I played a careful game of “cat-and-mouse” with the big fish in order to tire her out, allowing her to take line under pressure, so that she would give us a good shot with the net.  But things did not go perfectly for Brian and I like we had planned.  On our first attempt to net her Brian was not able to lift the net bag quick enough to keep her inside and this was likely due to his proximity to the camera monopod that got in his way. 

What is most important to see at this point during the fight is the power of keeping a positive attitude, continued commination with your partner and trust in your hooks.  Did we have a shot at this big musky???  Yes, we did!  But in the sport of musky fishing things rarely go as planned so you must adjust accordingly and make the best of the situation.  Trusting that she was hooked well I let the muskie take two more power runs and it was at this point that I could sense that she was tired. 


With a quick swoop of my rod from right to left I turned the muskie in the direction of Brian and yelled at him to get ready!  This time, on the port side with fewer camera mounts in the way, Brian was able to slip the net underneath the giant!  After a big headshake in the net the big fish tossed the 700 Buchertail and she was off!  I knew we had something special as I screamed to Brian, “It’s a Wisconsin 50!”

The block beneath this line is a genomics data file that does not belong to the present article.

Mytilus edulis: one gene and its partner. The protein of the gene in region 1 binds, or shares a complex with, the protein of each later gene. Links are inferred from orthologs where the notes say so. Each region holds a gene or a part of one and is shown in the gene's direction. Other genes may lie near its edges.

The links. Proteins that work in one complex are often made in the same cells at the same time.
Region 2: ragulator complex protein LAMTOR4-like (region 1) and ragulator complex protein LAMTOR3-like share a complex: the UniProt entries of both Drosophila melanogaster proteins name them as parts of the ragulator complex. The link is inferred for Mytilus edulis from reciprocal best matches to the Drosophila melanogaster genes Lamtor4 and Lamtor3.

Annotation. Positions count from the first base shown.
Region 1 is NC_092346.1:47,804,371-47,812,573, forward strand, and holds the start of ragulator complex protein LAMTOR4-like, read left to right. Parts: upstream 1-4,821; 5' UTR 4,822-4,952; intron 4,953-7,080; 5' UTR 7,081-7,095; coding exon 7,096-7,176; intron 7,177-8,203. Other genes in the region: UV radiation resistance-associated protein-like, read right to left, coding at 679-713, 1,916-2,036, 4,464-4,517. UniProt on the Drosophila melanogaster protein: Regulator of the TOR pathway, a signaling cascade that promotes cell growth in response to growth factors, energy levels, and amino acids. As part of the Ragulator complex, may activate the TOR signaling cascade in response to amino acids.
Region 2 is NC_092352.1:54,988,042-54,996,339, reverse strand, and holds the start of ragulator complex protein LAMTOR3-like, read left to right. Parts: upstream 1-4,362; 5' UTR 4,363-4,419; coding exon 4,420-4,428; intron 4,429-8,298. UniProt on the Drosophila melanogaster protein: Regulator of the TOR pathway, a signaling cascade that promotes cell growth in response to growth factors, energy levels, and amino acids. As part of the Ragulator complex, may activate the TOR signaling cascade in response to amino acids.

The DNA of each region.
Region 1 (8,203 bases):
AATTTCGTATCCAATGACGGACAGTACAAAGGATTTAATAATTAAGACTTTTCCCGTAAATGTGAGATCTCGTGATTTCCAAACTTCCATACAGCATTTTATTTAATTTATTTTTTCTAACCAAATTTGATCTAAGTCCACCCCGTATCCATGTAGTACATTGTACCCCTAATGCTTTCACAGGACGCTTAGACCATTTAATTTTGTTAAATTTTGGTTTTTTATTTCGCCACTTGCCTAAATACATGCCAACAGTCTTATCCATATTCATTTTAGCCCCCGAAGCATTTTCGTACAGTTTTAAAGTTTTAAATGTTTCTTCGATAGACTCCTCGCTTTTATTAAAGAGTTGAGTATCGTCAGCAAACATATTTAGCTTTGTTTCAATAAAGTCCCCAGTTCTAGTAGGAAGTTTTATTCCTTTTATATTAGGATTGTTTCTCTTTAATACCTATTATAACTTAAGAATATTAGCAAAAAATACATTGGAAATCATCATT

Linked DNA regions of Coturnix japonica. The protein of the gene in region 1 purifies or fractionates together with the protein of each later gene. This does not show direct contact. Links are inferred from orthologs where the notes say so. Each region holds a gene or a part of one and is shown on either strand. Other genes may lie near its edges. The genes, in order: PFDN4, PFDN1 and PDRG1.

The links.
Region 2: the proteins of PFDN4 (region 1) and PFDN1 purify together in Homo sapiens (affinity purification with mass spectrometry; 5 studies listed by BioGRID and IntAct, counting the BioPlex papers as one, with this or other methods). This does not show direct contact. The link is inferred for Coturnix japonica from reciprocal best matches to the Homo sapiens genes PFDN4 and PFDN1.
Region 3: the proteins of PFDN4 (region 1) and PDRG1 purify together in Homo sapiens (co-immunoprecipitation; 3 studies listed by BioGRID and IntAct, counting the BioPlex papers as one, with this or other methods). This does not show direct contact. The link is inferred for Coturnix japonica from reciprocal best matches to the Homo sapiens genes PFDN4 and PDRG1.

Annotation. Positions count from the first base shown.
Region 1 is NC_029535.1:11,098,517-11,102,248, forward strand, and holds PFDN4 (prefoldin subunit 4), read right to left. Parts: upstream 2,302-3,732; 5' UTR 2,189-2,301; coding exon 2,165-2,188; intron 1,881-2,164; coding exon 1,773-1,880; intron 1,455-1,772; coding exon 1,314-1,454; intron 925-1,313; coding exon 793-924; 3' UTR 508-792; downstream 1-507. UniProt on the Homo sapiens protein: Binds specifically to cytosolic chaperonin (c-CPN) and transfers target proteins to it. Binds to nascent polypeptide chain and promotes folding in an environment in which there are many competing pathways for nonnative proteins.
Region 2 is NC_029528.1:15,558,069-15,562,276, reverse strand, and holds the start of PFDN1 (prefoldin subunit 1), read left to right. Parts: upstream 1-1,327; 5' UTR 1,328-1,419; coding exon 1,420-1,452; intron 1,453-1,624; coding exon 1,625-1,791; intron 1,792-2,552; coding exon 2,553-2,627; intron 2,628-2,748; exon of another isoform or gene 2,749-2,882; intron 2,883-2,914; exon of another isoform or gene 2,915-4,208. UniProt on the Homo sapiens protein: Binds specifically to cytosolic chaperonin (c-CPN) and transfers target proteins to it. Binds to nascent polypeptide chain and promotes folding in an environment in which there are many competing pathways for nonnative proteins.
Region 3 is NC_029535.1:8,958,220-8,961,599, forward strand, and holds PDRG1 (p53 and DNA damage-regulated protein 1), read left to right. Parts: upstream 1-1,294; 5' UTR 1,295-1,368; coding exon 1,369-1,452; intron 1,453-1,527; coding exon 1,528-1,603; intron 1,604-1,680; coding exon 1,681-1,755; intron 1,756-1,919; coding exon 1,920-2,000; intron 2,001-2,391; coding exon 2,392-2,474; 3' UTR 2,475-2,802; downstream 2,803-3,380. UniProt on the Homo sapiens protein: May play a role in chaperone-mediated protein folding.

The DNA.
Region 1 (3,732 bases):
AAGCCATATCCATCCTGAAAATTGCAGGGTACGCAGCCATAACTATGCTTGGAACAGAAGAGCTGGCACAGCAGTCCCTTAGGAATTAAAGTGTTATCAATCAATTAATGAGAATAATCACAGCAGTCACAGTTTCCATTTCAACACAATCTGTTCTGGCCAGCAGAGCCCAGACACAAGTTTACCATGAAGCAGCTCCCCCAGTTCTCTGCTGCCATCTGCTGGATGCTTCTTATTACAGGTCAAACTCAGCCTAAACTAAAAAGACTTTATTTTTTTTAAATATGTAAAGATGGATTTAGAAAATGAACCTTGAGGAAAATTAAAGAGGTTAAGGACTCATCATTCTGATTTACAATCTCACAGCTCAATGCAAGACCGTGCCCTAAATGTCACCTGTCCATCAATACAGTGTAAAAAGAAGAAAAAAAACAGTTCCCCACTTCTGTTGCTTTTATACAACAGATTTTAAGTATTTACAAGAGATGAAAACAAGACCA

Brian and I looked at each other in disbelief as we realized just how special this moment truly was.  We had kept our cool during an intense fight with a fish that we both knew was truly, rare.  All muskie catches are special and should be cherished regardless of size but, there are some catches that are in a special category all of their own.  This was one of those special moments for us and I could not have been more honored and proud to share it with my brother.

To see my battle with this giant muskie please visit my YouTube Channel and be sure to hit the subscribe button for notifications on our weekly content releases.